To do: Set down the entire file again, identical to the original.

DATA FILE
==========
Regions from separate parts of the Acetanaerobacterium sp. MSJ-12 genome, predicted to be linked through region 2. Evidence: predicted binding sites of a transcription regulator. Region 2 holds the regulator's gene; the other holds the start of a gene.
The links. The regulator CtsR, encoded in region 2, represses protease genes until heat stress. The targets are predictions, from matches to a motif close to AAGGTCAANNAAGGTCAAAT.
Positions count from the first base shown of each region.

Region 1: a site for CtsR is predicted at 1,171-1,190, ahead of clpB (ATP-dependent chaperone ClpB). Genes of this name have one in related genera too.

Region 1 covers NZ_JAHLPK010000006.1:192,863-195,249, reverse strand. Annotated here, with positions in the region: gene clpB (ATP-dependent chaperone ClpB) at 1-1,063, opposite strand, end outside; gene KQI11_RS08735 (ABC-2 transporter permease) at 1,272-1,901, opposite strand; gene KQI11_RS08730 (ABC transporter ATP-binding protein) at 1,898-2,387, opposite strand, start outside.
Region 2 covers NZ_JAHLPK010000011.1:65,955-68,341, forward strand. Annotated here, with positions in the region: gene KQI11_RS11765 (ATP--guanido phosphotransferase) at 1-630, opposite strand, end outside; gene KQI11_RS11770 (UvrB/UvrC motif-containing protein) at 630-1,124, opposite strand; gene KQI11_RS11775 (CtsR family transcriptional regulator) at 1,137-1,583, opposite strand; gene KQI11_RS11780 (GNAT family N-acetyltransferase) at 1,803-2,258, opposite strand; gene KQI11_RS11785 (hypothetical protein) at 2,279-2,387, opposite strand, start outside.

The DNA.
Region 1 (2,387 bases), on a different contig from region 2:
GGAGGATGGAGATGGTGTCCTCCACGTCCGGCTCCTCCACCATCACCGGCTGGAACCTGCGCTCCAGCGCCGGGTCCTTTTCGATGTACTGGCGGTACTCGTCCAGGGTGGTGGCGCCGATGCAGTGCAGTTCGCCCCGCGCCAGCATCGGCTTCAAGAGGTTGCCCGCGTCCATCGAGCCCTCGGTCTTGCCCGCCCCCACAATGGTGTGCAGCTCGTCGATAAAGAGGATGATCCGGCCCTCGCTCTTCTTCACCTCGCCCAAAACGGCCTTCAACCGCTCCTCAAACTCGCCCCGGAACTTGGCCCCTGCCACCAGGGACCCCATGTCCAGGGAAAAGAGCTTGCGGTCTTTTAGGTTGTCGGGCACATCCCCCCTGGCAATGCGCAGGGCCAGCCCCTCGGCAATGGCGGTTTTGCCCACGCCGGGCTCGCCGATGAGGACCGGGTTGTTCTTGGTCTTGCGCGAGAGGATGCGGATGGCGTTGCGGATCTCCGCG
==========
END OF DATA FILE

Regions from separate parts of the Acetanaerobacterium sp. MSJ-12 genome, predicted to be linked through region 2. Evidence: predicted binding sites of a transcription regulator. Region 2 holds the regulator's gene; the other holds the start of a gene.
The links. The regulator CtsR, encoded in region 2, represses protease genes until heat stress. The targets are predictions, from matches to a motif close to AAGGTCAANNAAGGTCAAAT.
Positions count from the first base shown of each region.

Region 1: a site for CtsR is predicted at 1,171-1,190, ahead of clpB (ATP-dependent chaperone ClpB). Genes of this name have one in related genera too.

Region 1 covers NZ_JAHLPK010000006.1:192,863-195,249, reverse strand. Annotated here, with positions in the region: gene clpB (ATP-dependent chaperone ClpB) at 1-1,063, opposite strand, end outside; gene KQI11_RS08735 (ABC-2 transporter permease) at 1,272-1,901, opposite strand; gene KQI11_RS08730 (ABC transporter ATP-binding protein) at 1,898-2,387, opposite strand, start outside.
Region 2 covers NZ_JAHLPK010000011.1:65,955-68,341, forward strand. Annotated here, with positions in the region: gene KQI11_RS11765 (ATP--guanido phosphotransferase) at 1-630, opposite strand, end outside; gene KQI11_RS11770 (UvrB/UvrC motif-containing protein) at 630-1,124, opposite strand; gene KQI11_RS11775 (CtsR family transcriptional regulator) at 1,137-1,583, opposite strand; gene KQI11_RS11780 (GNAT family N-acetyltransferase) at 1,803-2,258, opposite strand; gene KQI11_RS11785 (hypothetical protein) at 2,279-2,387, opposite strand, start outside.

The DNA.
Region 1 (2,387 bases), on a different contig from region 2:
GGAGGATGGAGATGGTGTCCTCCACGTCCGGCTCCTCCACCATCACCGGCTGGAACCTGCGCTCCAGCGCCGGGTCCTTTTCGATGTACTGGCGGTACTCGTCCAGGGTGGTGGCGCCGATGCAGTGCAGTTCGCCCCGCGCCAGCATCGGCTTCAAGAGGTTGCCCGCGTCCATCGAGCCCTCGGTCTTGCCCGCCCCCACAATGGTGTGCAGCTCGTCGATAAAGAGGATGATCCGGCCCTCGCTCTTCTTCACCTCGCCCAAAACGGCCTTCAACCGCTCCTCAAACTCGCCCCGGAACTTGGCCCCTGCCACCAGGGACCCCATGTCCAGGGAAAAGAGCTTGCGGTCTTTTAGGTTGTCGGGCACATCCCCCCTGGCAATGCGCAGGGCCAGCCCCTCGGCAATGGCGGTTTTGCCCACGCCGGGCTCGCCGATGAGGACCGGGTTGTTCTTGGTCTTGCGCGAGAGGATGCGGATGGCGTTGCGGATCTCCGCG